In retrospect, perhaps there would have been more romantic places to take Chris for our first real date night in India than a neighborhood mosque.
We had come to watch the Sufi religious men dance, a must-see for Delhi that supposedly happens every Thursday evening at dusk in Nizamuddin.
I’d been waiting for months for Will’s level comfort with our housekeeper to coincide with the darkest days of winter, hoping that if we rushed over to the mosque right after work we could watch the dances at nightfall and be home before Will’s bedtime. My plan may have worked, had I not accidentally chosen to visit on the same day as Milad Un Nabi, the day celebrated by Indian Muslims especially as the Prophet Muhammad’s birthday.
There was a palpable whiff of celebration in the air. After aimlessly wandering the Basti, a neighborhood where tourists come for guided tours of a rather colorful but easy-on-the-eyes version of poverty, we wandered bare-foot through a seemingly endless maze of smooth marble hallways past whole families of beggars and vendors selling religious trinkets by the glow of naked lightbulbs. We found out later that while we were exploring, our driver passed the time warily watching parades of drugged-up teenagers danced around the car and “exercise with large stones”–thus ensuring that the night would be remembered as a very interesting experience for everyone involved.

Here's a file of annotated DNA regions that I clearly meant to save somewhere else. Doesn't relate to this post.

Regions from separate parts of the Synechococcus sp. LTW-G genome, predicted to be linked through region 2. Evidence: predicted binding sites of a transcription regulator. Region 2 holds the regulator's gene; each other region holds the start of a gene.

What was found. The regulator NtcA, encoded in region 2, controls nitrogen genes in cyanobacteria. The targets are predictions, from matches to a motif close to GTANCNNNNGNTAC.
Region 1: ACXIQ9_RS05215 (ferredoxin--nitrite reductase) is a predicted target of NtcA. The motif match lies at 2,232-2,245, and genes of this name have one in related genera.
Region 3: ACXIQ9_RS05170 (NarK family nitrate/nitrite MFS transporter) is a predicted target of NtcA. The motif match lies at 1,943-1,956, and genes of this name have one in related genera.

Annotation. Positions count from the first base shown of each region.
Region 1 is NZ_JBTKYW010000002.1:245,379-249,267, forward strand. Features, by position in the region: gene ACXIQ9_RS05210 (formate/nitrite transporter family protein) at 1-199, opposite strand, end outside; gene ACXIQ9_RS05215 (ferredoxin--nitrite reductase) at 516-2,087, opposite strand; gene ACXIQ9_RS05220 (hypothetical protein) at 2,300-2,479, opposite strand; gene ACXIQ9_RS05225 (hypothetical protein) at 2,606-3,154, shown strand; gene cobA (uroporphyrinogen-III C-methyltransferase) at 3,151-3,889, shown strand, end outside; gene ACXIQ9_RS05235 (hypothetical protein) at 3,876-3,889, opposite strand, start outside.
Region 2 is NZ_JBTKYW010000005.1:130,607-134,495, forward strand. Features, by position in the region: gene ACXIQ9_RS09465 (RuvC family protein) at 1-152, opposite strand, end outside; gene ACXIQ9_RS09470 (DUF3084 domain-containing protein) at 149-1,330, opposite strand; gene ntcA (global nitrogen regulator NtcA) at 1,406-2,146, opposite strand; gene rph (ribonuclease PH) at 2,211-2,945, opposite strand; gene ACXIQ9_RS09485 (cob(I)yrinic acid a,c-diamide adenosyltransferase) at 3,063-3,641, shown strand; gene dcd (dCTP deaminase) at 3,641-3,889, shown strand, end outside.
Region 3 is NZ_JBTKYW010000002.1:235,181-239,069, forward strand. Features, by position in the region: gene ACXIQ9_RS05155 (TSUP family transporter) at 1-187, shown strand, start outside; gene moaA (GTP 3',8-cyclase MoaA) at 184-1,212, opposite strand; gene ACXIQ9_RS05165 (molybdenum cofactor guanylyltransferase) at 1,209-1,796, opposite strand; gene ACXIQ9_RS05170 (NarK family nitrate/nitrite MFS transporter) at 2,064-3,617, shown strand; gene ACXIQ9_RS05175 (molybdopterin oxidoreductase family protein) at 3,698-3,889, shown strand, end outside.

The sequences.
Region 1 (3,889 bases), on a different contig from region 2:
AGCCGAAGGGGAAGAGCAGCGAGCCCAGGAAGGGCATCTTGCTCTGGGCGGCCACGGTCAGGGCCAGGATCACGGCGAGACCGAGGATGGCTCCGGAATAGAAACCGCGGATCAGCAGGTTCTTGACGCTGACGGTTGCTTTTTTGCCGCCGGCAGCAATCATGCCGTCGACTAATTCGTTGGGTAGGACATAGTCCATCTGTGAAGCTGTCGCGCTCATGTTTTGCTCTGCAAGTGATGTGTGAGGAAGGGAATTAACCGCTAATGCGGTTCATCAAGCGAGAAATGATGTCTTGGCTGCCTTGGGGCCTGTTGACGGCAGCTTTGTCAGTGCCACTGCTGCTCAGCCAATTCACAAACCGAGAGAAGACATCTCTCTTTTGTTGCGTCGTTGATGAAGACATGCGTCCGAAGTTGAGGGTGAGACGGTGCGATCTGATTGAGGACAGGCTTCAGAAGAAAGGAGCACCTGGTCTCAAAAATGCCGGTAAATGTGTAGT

We entered the central courtyard of the dargah (the term used for Sufi mosques, if I’m not mistaken) to find it packed beyond room for navigation as families and friends greeted one another excitedly, men handed out bags of sweets to anyone whose hand could reach them, and young women snapped photos on their cell phones, wanting to capture the mosque lit up with lights and green flags and the overhead grids of silver tinsel that I’ve begun to associate with celebrations here in Delhi. Standing out amongst the revelers we saw small pockets of white foreigners in make-shift head coverings all looking around as bewildered as we were, as if to say “ummm am I in the right place?”
The atmosphere was nothing short of amazing. Joyful and jubilant and generous. There were smiling people everywhere we looked, sharing their food and their space with whomever happened to be sitting down next to them on the woven mats covering the ground. A group of earnest looking young men pressed English-language booklets into our hands, urging us to convert but darted off happily when we handed them the strings of roses we bought accidentally at the entrance to the dargah.
After a few minutes of hopeless wandering, trying to find the dancing Sufis, we finally sat down and hoped that they might magically appear before we’d have to leave to make our 7:30 curfew.
They didn’t. Who knows, we may have missed them by mere minutes or they may not have danced last night. Maybe next time.
Either way, you can tell its a couple’s first night out sans child in awhile when, given alternatives, they instead spend a large portion of that night out helping a pack of roving children pick the English letters out of a prayer book.
A few more photos from the evening below. The light was low so most of my shots came out blurry and/or grainy, but I hope they give at least a tiny taste of the lovely atmosphere at the dargah. Looking back at the shots I took outside the dargah, it occurs to me that perhaps I was a little bit hungry…